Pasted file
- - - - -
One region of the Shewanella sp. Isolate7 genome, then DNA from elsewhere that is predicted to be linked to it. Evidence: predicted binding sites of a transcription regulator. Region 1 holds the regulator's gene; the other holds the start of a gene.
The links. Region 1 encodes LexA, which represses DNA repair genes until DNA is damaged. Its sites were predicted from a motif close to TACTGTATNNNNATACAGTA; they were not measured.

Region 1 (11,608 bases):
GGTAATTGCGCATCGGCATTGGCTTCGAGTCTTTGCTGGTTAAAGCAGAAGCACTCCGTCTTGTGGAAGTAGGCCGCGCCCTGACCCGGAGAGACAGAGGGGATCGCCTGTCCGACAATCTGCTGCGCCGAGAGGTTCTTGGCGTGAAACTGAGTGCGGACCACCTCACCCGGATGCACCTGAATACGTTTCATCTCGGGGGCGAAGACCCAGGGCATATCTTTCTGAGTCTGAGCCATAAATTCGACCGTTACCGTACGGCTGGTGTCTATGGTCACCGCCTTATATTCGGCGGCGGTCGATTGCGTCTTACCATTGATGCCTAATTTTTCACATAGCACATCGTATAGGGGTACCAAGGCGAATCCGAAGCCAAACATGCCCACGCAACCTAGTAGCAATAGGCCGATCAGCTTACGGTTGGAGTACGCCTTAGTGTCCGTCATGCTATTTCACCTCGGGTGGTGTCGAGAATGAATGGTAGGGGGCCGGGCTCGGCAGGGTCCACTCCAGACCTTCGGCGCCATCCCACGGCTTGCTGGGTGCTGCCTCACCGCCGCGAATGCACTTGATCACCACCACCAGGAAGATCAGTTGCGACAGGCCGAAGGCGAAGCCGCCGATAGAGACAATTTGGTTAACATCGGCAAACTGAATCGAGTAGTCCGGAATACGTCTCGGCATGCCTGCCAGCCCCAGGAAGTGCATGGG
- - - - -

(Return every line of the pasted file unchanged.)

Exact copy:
One region of the Shewanella sp. Isolate7 genome, then DNA from elsewhere that is predicted to be linked to it. Evidence: predicted binding sites of a transcription regulator. Region 1 holds the regulator's gene; the other holds the start of a gene.
The links. Region 1 encodes LexA, which represses DNA repair genes until DNA is damaged. Its sites were predicted from a motif close to TACTGTATNNNNATACAGTA; they were not measured.

Region 1 (11,608 bases):
GGTAATTGCGCATCGGCATTGGCTTCGAGTCTTTGCTGGTTAAAGCAGAAGCACTCCGTCTTGTGGAAGTAGGCCGCGCCCTGACCCGGAGAGACAGAGGGGATCGCCTGTCCGACAATCTGCTGCGCCGAGAGGTTCTTGGCGTGAAACTGAGTGCGGACCACCTCACCCGGATGCACCTGAATACGTTTCATCTCGGGGGCGAAGACCCAGGGCATATCTTTCTGAGTCTGAGCCATAAATTCGACCGTTACCGTACGGCTGGTGTCTATGGTCACCGCCTTATATTCGGCGGCGGTCGATTGCGTCTTACCATTGATGCCTAATTTTTCACATAGCACATCGTATAGGGGTACCAAGGCGAATCCGAAGCCAAACATGCCCACGCAACCTAGTAGCAATAGGCCGATCAGCTTACGGTTGGAGTACGCCTTAGTGTCCGTCATGCTATTTCACCTCGGGTGGTGTCGAGAATGAATGGTAGGGGGCCGGGCTCGGCAGGGTCCACTCCAGACCTTCGGCGCCATCCCACGGCTTGCTGGGTGCTGCCTCACCGCCGCGAATGCACTTGATCACCACCACCAGGAAGATCAGTTGCGACAGGCCGAAGGCGAAGCCGCCGATAGAGACAATTTGGTTAACATCGGCAAACTGAATCGAGTAGTCCGGAATACGTCTCGGCATGCCTGCCAGCCCCAGGAAGTGCATGGG